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which they are applied. This system was by Poinsot denominated a couple.

In actual cases the direction of a couple is generally reckoned positive if the couple tends to turn contrary to the hands of a watch as seen by a person looking at its face, negative when it tends to turn with the hands. Hence the axis, which may be taken to represent a couple, will show, if drawn according to the rule given in $ 201, whether the couple is positive or negative, according to the side of its plane from which it is regarded.

561. Proposition I. Any two couples in the same or in parallel planes are in equilibrium if their moments are equal and they tend to turn in contrary directions.

1°. Let the forces of the first couple be parallel to those of the second, and let all four forces be in one plane. CLA

Let the forces of the first couple be

Pin AB and CD, and of the second 12P P in A' B' and C'D. Draw

any

line E FK EN

IFM EF across the lines of the forces, cutPA

AP'
PAPP! ting them respectively in points E, F,

E' and F'; then the moment of the B B

first couple is P.EF and of the second P.E'F'; and since the moments are equal we have

P.EF=P.E'F. Of the four forces, P in AB and P in C'D act in similar directions, and P in CD and Pin A' B' also act in similar directions; and their resultants respectively can be determined by the general method ($ 556). The resultant of P in AB, and Pin C'D', is thus found to be equal to P+P', and if HL is the line in which it acts,

P.EK=P.KFY. Again, we have

P.EF=P.E'F. Subtract the first member of the latter equation from the first member of the former, and the second member of the latter from the second member of the former: there remains

P.FK=P.KEY, from which we conclude, that the resultant of P in CD and P in A'B' is in the line LH. Its magnitude is P+P. Thus the given system is reduced to two equal resultants acting in opposite directions in the same straight line. These balance one another, and therefore the given system is in equilibrium.

Corollary. A couple may be transferred from its own arm to any other arm in the same line, if its moment be not altered.

562. Proposition I. 2o. All four forces in one plane, but those of one couple not parallel to those of the other.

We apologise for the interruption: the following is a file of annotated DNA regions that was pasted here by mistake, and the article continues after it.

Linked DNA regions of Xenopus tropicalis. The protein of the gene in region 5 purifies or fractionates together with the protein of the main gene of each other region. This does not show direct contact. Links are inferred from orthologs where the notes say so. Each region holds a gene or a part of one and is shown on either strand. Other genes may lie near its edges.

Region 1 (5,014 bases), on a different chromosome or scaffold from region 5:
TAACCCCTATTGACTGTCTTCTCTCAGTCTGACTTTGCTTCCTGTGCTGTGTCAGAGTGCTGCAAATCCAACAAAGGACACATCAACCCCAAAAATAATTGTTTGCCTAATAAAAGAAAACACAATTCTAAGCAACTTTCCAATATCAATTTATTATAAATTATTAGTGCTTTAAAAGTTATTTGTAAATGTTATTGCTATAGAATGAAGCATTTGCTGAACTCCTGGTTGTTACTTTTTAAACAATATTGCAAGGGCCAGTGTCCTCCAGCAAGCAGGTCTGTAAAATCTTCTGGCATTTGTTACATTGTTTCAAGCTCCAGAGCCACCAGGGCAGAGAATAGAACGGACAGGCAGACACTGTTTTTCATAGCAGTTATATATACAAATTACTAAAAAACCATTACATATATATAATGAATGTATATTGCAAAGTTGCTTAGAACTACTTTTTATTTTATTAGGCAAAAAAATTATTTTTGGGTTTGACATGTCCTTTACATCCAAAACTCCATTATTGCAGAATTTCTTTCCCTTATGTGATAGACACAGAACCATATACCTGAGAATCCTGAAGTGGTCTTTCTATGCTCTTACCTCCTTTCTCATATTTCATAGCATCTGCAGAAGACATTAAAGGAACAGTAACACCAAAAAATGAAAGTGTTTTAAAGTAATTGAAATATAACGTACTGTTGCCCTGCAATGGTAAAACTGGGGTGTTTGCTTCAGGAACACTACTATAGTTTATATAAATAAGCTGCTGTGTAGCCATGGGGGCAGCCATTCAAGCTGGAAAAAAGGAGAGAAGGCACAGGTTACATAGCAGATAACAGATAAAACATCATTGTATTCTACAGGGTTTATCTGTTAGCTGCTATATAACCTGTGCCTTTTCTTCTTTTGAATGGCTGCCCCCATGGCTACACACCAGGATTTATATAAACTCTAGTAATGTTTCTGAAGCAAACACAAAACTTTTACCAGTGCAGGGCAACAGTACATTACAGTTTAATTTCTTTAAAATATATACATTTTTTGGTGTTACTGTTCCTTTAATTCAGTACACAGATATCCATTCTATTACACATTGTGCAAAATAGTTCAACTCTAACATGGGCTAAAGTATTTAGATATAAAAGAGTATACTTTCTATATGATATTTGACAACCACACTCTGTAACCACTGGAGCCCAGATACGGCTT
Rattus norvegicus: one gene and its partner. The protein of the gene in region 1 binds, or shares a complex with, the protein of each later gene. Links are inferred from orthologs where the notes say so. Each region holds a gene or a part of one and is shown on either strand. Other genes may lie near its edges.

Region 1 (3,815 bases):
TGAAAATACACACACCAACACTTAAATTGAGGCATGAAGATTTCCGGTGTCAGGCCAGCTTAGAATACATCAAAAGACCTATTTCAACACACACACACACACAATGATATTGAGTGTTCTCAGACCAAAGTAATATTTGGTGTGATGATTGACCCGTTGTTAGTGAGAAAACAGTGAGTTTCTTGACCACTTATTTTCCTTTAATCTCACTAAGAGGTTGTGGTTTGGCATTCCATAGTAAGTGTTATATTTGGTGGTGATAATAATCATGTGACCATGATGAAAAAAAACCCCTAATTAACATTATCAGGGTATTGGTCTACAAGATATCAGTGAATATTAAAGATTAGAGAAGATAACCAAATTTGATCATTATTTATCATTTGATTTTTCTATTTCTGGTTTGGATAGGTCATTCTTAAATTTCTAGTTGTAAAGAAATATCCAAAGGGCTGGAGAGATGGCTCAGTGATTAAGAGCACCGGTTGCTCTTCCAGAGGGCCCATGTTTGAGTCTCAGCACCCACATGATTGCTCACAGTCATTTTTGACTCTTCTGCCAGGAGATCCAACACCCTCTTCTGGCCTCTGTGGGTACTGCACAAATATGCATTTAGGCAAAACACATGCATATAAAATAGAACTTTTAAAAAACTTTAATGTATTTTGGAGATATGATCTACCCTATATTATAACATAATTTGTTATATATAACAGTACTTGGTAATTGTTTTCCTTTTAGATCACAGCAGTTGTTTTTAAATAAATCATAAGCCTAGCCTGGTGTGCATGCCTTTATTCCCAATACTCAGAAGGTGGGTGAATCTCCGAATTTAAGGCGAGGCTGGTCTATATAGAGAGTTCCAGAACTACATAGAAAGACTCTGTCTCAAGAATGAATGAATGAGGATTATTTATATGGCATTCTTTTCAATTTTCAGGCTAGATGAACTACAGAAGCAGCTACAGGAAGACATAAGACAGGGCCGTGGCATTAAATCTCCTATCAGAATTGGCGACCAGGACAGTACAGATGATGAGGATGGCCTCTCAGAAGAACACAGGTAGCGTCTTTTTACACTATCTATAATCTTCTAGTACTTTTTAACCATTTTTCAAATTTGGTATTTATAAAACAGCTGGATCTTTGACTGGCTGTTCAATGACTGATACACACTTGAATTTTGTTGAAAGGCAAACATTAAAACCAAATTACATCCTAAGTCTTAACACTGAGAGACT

Produce their lines to meet in four points; and consider the parallelogram thus formed. The products of the sides, each into its perpendicular distance from the side parallel to it, are equal, each product

P

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being the area of the parallelogram. Hence, since the moments of the two couples are equal, their forces are proportional to the sides of the parallelogram along which they act. And, since the couples tend to turn in opposite directions, the four forces represented by the sides of “a parallelogram act in similar directions relatively to the angles, and dissimilar directions in the parallels, and therefore balance one another.

Corollary. The statical effect of a couple is not altered, if its arm be turned round any point in the plane of the couple.

563. Proposition I. 3o. The two couples not in the same plane, but the forces equal and parallel. Let there be two couples, acting re

PA spectively on arms EF and E'F', which

P+P

E are parallel but not in the same plane. Join EF and E'F. These lines bisect E one another in 0.

PEP

VP Of the four forces, P on F and P on E', act in similar directions, and their resultant equal to P+P', may be substituted for them. It acts in a parallel line through 0. Similarly P on E and P' on F' have also a resultant equal to P+P through 0; but these resultants being equal and opposite, balance, and therefore the given system is in equilibrium.

Remark 1.-A corresponding demonstration may be applied to every case of two couples, the moments of which are equal, though the forces and arms may be unequal. When the forces and arms are unequal, the lines EF', E'F cut one another in O into parts inversely as the forces.